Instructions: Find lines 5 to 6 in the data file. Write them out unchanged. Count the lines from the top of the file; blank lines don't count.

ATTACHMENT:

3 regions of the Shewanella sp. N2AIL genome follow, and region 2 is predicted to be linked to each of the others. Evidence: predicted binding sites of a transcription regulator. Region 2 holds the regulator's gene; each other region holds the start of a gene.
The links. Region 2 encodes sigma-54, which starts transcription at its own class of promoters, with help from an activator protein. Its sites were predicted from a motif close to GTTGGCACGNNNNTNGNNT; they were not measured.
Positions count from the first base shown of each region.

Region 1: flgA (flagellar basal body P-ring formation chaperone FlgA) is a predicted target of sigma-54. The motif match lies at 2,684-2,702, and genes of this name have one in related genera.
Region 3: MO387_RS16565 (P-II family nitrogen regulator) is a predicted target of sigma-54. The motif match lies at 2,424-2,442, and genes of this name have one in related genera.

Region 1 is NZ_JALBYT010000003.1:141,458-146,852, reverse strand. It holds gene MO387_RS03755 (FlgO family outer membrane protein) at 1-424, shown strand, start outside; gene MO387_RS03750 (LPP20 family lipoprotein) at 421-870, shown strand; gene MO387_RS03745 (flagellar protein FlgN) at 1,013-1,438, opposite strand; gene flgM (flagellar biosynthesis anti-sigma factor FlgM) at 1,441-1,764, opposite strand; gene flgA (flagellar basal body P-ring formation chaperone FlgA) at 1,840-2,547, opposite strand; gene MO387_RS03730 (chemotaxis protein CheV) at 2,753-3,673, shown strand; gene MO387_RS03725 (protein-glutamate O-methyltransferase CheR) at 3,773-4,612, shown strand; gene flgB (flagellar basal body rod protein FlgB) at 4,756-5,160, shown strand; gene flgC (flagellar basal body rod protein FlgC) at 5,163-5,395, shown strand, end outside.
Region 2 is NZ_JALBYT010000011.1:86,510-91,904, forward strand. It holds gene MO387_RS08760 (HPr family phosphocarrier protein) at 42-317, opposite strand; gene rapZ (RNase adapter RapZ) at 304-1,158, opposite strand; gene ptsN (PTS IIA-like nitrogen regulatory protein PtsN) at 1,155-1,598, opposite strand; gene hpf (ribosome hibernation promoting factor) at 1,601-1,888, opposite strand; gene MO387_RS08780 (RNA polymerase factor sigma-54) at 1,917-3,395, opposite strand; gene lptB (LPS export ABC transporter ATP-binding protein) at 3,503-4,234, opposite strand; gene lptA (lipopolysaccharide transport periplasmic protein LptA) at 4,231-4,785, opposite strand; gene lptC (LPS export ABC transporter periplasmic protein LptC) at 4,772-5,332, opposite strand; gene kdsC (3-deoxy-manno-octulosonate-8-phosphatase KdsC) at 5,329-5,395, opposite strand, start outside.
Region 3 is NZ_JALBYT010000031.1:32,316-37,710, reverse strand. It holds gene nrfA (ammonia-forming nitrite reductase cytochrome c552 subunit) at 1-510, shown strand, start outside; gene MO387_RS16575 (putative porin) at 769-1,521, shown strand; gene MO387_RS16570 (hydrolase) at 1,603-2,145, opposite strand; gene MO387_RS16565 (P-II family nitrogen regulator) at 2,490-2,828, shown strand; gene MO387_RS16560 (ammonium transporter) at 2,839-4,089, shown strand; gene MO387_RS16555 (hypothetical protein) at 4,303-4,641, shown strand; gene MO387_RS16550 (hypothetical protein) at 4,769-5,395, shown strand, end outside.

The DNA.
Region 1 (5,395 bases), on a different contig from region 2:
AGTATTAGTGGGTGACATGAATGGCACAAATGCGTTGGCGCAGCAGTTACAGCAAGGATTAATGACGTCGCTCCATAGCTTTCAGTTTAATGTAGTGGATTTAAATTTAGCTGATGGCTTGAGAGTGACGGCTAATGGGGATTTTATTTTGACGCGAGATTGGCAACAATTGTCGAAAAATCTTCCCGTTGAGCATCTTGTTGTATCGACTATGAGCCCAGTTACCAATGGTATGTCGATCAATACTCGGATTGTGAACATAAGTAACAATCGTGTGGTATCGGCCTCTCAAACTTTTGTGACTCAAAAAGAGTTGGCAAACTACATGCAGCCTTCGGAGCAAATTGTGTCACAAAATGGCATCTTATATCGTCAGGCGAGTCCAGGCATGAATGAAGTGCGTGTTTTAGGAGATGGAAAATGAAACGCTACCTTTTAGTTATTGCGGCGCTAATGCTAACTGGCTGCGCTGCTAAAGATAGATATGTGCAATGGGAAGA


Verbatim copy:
Region 3: MO387_RS16565 (P-II family nitrogen regulator) is a predicted target of sigma-54. The motif match lies at 2,424-2,442, and genes of this name have one in related genera.

Region 1 is NZ_JALBYT010000003.1:141,458-146,852, reverse strand. It holds gene MO387_RS03755 (FlgO family outer membrane protein) at 1-424, shown strand, start outside; gene MO387_RS03750 (LPP20 family lipoprotein) at 421-870, shown strand; gene MO387_RS03745 (flagellar protein FlgN) at 1,013-1,438, opposite strand; gene flgM (flagellar biosynthesis anti-sigma factor FlgM) at 1,441-1,764, opposite strand; gene flgA (flagellar basal body P-ring formation chaperone FlgA) at 1,840-2,547, opposite strand; gene MO387_RS03730 (chemotaxis protein CheV) at 2,753-3,673, shown strand; gene MO387_RS03725 (protein-glutamate O-methyltransferase CheR) at 3,773-4,612, shown strand; gene flgB (flagellar basal body rod protein FlgB) at 4,756-5,160, shown strand; gene flgC (flagellar basal body rod protein FlgC) at 5,163-5,395, shown strand, end outside.